“You won't mind that they lack ANC when you hear their sound and see their price.”
- Highly affordable
- Very comfortable
- Very good sound quality
- Excellent noise isolation
- Responsive physical buttons
- No ambient sound passthrough
- No wireless charging
- No quick-charging
True wireless earbuds really are a game-changer in personal audio. The complete absence of wires plus a compact and (usually) pocketable size and shape make them the ideal smartphone companion for your daily commute, your workout, or even a lengthy flight.
But at prices that routinely exceed $100, a decent set of affordable true wireless earbuds can be hard to find.
Time to find out…
The Truengine SE, like most
The box itself is as basic as it gets: A small black cardboard container with a color-printed cardboard sleeve. That sounds like a criticism, but it’s not, it’s praise.
Far too many headphones and earbuds come packaged in huge boxes, with lots of plastic both inside and out, designed to make a statement on a shelf in your local big-box store.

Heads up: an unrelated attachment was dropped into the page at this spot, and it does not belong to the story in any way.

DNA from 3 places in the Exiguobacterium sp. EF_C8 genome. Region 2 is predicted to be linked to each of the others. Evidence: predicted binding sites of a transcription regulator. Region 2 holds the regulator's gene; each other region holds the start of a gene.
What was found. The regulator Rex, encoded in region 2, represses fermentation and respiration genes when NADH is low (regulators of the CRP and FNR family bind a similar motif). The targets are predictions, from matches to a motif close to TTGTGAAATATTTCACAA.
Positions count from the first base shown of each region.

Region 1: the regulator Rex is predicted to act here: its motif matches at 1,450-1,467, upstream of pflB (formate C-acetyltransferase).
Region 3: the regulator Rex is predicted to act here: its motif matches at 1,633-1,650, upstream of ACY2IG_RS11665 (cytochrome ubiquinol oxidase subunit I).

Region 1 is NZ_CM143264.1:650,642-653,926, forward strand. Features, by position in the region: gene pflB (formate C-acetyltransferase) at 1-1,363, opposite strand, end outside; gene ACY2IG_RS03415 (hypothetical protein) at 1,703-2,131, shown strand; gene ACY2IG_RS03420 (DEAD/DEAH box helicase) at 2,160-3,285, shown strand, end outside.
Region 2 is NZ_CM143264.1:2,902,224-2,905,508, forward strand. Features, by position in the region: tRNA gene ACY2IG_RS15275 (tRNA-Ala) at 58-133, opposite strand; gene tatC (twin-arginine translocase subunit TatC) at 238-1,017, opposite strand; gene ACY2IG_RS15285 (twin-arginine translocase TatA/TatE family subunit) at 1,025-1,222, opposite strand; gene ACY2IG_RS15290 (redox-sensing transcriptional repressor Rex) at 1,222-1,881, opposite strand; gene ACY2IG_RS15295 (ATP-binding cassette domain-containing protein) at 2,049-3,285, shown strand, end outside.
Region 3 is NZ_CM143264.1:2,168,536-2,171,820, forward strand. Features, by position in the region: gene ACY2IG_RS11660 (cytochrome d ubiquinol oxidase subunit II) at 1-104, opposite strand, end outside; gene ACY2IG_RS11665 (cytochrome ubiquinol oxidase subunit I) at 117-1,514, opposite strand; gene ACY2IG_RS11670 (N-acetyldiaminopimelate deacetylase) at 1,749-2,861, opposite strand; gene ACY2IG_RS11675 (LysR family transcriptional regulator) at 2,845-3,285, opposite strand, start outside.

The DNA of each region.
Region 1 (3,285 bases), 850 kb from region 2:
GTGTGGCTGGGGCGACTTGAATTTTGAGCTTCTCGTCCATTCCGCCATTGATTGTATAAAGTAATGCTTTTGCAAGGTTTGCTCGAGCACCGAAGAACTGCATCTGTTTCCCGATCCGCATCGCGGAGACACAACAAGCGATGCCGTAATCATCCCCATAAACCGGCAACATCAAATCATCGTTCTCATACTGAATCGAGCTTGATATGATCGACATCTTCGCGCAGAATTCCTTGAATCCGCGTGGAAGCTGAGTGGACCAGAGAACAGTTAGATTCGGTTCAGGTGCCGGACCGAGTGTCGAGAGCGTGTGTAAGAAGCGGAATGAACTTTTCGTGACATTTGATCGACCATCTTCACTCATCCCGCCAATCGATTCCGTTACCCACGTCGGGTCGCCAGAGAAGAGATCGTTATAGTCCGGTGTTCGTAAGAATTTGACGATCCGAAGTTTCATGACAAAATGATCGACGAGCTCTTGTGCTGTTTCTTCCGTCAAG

Because SoundPeats is essentially an online-only seller, it can do away with all of the extra material, bringing down costs while making a far smaller impact on the planet.
The same minimalist design philosophy extends from the box to the Truengine SE themselves.
The charging case has a smooth, matte black finish, with rounded corners that make it comfortable to hold. It’s about average in size for the true wireless category, which means it’s a bit bulkier than the wonderfully small cases that come with Apple’s $149 AirPods or Jabra’s $180 Elite 75t, but it’s actually more pocketable than the $200 Sony WF-SP800N, or Amazon’s $130 Echo Buds.
The lid and hinge feel well-built, and the internal magnet is strong enough to prevent the lid from opening accidentally.
Right below the lid’s opening groove are four LEDs that indicate the case’s remaining battery capacity and charging state.
It would be nice if it offered wireless charging and USB-C instead of Micro USB, but allowances must be made for the Truengine SE’s price and these features are hardly a necessity.
The earbuds are easily removed from their charging sockets and pop back in place without any need to adjust how they sit.